How To Stay Motivated When Your Art Isn’t Selling

We’ve all been there. That moment when you realize you love doing this, you love creating and watching the gorgeous effects the paint make when they react to one another. You love picking out new paint colors, experimenting with new techniques, trying new color palettes.

Unfortunately, it seems like the rest of the world doesn’t love it, because they aren’t buying it.

And with the absence of money coming in to feed your artistic pursuits, you start to rethink yourself, your artwork. You can’t take on those ambitious new projects with the same artistic fervor you felt in the beginning, because everything seems like it’s just adding to your overall financial losses.

No one is buying your work, and as a result, your motivation to do it, the happiness that you feel when you’re creating, is dwindling away.

Money is an essential part of our lives, and unless you just won that mega millions jackpot, you don’t have enough to be able to do whatever you want with it without considering things like rent, electricity, student loan payments, etc.

Making your hobby at least partially self sustaining, therefore, is key to being able to continue doing it for long periods of time, especially with something that can get as expensive as painting.

So how do you stay motivated when things aren’t working out financially?

You keep working.

You keep working and you work twice as hard as before. Tailor your efforts to producing smaller quantities of work, but spend more time on the individual pieces. Make sure they’re absolutely perfect.

Master your product photography, update your website, grow your email list, apply for more galleries, publications, contests, find a professional artist who can serve as your mentor, learn new skills to grow your artistic practice, etc etc etc.

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I haven’t sold a single painting in the last month. But I’ve still been working, I’ve been creating a new website and trying out new techniques and planning entire bodies of work to complete over the next year.

I hate waiting.

I hate having to depend on other people liking my work in order to be successful. But if I keep working, I’m not waiting around, I’m actively creating new opportunities for myself in the artistic community.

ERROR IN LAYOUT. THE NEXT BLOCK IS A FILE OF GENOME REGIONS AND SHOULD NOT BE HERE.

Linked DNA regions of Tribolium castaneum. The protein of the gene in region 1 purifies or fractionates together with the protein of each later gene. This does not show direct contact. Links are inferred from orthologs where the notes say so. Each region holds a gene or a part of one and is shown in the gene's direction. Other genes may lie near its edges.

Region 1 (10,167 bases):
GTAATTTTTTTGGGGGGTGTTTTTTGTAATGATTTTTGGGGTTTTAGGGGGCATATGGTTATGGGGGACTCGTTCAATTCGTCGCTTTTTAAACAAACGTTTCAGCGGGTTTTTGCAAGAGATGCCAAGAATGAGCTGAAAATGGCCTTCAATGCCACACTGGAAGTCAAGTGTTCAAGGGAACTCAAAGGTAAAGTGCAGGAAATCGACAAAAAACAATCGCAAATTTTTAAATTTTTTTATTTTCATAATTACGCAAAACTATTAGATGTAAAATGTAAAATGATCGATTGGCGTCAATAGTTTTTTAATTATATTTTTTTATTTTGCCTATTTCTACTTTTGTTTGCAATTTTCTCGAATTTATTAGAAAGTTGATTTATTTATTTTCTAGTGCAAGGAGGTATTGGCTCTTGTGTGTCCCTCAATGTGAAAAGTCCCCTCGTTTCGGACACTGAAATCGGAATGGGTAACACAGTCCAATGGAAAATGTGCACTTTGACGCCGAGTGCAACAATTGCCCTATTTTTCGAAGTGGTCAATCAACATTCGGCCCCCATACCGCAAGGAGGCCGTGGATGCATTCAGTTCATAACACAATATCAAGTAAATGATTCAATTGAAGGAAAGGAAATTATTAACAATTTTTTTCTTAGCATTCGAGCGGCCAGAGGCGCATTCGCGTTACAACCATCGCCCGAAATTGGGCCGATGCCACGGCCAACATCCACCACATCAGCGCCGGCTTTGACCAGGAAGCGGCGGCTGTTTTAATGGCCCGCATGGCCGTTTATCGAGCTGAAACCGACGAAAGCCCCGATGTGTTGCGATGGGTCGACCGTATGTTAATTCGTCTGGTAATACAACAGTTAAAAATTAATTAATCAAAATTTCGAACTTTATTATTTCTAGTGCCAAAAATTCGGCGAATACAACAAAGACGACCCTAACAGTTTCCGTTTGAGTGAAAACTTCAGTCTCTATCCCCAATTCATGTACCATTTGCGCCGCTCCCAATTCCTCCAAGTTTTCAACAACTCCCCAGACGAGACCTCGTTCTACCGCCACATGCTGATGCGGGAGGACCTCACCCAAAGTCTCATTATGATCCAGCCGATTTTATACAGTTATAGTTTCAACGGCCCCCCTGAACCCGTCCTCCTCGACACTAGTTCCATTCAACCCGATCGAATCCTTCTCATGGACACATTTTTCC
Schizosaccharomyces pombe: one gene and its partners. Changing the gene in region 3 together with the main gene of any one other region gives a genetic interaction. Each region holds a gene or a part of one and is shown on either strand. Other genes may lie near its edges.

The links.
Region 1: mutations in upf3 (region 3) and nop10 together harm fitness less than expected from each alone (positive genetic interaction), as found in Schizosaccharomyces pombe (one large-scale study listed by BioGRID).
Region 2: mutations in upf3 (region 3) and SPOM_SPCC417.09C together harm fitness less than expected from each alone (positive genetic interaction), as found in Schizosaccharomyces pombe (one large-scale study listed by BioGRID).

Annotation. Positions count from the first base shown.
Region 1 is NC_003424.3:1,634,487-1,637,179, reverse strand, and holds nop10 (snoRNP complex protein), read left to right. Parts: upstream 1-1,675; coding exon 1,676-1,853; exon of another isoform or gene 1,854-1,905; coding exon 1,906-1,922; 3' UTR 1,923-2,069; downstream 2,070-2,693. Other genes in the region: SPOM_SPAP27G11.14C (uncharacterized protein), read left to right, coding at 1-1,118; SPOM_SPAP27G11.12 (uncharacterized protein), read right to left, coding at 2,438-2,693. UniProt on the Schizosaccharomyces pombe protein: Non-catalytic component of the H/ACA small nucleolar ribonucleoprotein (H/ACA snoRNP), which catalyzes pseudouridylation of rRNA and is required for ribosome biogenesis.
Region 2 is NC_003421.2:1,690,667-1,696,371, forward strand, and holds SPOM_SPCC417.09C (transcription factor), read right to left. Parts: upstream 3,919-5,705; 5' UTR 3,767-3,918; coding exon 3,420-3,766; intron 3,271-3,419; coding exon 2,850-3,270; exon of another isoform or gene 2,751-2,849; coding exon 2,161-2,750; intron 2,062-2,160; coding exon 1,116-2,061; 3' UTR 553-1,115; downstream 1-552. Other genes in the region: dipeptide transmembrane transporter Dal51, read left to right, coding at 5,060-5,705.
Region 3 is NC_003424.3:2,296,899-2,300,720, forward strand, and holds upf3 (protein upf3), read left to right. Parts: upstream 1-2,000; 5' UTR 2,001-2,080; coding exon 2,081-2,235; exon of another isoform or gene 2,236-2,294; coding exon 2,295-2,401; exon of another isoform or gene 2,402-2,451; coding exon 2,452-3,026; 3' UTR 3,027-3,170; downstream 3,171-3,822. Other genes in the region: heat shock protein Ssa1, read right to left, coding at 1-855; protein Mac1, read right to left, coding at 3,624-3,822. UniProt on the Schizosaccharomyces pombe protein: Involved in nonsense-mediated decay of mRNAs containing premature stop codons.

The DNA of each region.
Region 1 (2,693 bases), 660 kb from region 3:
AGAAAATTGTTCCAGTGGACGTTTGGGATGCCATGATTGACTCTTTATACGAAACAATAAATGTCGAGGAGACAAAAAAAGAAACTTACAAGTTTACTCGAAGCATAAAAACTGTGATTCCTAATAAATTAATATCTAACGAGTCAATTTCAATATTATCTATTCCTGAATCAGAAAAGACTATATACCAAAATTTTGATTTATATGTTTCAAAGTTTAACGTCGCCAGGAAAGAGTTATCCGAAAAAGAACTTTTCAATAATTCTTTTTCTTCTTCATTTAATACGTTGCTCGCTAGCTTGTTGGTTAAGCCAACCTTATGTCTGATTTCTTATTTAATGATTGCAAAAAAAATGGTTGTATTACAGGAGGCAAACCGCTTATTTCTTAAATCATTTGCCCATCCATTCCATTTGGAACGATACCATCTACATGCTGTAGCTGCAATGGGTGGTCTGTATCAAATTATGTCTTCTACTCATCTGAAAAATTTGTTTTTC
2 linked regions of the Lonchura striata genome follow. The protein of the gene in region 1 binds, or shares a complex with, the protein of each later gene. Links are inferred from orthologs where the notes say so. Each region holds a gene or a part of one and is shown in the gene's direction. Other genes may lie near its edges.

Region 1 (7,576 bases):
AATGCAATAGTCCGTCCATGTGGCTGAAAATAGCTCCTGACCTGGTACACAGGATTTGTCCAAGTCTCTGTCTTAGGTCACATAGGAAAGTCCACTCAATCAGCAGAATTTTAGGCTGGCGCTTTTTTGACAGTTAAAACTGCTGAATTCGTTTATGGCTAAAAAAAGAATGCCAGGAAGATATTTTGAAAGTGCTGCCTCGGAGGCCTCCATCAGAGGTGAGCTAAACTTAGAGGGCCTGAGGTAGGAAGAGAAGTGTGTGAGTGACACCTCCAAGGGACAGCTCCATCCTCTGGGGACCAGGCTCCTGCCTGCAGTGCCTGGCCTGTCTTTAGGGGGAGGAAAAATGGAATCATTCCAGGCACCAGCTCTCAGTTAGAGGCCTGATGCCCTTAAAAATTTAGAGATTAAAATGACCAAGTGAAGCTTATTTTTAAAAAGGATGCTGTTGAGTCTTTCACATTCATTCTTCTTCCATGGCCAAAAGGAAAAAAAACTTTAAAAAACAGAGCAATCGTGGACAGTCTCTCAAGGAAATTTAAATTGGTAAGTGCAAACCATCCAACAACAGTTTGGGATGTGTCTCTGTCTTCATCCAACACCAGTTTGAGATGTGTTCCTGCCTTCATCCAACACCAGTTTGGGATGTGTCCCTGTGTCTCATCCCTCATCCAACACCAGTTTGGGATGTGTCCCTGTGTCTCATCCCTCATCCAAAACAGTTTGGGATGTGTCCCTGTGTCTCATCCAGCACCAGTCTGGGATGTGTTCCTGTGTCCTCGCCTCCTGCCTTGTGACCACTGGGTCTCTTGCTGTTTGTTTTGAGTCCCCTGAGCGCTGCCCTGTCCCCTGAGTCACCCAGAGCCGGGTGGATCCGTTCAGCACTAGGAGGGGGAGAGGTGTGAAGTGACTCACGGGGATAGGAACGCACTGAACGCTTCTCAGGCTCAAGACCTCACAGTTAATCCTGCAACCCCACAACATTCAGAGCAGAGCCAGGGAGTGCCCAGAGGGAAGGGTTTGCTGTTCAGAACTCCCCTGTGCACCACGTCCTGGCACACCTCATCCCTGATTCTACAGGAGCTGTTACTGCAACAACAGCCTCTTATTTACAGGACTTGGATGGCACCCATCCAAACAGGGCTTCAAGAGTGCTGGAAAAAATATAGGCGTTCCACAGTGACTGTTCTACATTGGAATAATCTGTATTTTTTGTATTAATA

No one is ever going to hand you success, success is self made, self created. You have to fight for success, you have to keep working and you have to be so good that people cannot undermine you, cannot doubt your accomplishments.

Take some advice from Henry David Thoreau, who once said; “Success usually comes to those who are too busy to be looking for it”.

6 thoughts on “How To Stay Motivated When Your Art Isn’t Selling”

  1. Such a great post!! I completely agree. Keep on keeping on! Do something every week… force yourself to keep creating, even if you don’t want to. It can be really hard, but I think it is key to succeeding as an artist. Thank you for this great post!!

  2. So happy to have read your message as I have been getting discouraged as I participated in two holiday bazaar events and barely covered the booth fees. I love the acrylic pouring and want to continue but have such a large inventory already that I am getting overwhelmed. Thank you again for your message to those of us who are just starting out.

  3. You are right on the money- pun intended! One thing to keep in mind is if your working toward selling, showing and making a living, part time or full time, you are not a hobbyist. That means you can write off your expenses. as long as you are making serous efforts toward that goal. My accountant ays it’s legal, even if you are in the negative. Good luck to all!

  4. I paint portraits and my mind just does not think in abstract but no matter how much I try it never looks like yours. I must be missing something so this would certainly help to put me on the right track. I found it relaxing from the intense situation of getting every line right in a portrait. Thank you

    My website is in the process of being rebuilt

    1. Marie,

      As someone who is currently attempting to try and develop realistic painting skills, I can empathize. If you’re working on painting more abstract work, here’s a tip: print out an image of your subject and cut it into strips, triangles, shapes, whatever. Re-arrange the cut-out bits into a completely new image, try and paint it. Apps like Glitché also have really interesting filters and processes to distort your image.

      Good luck!

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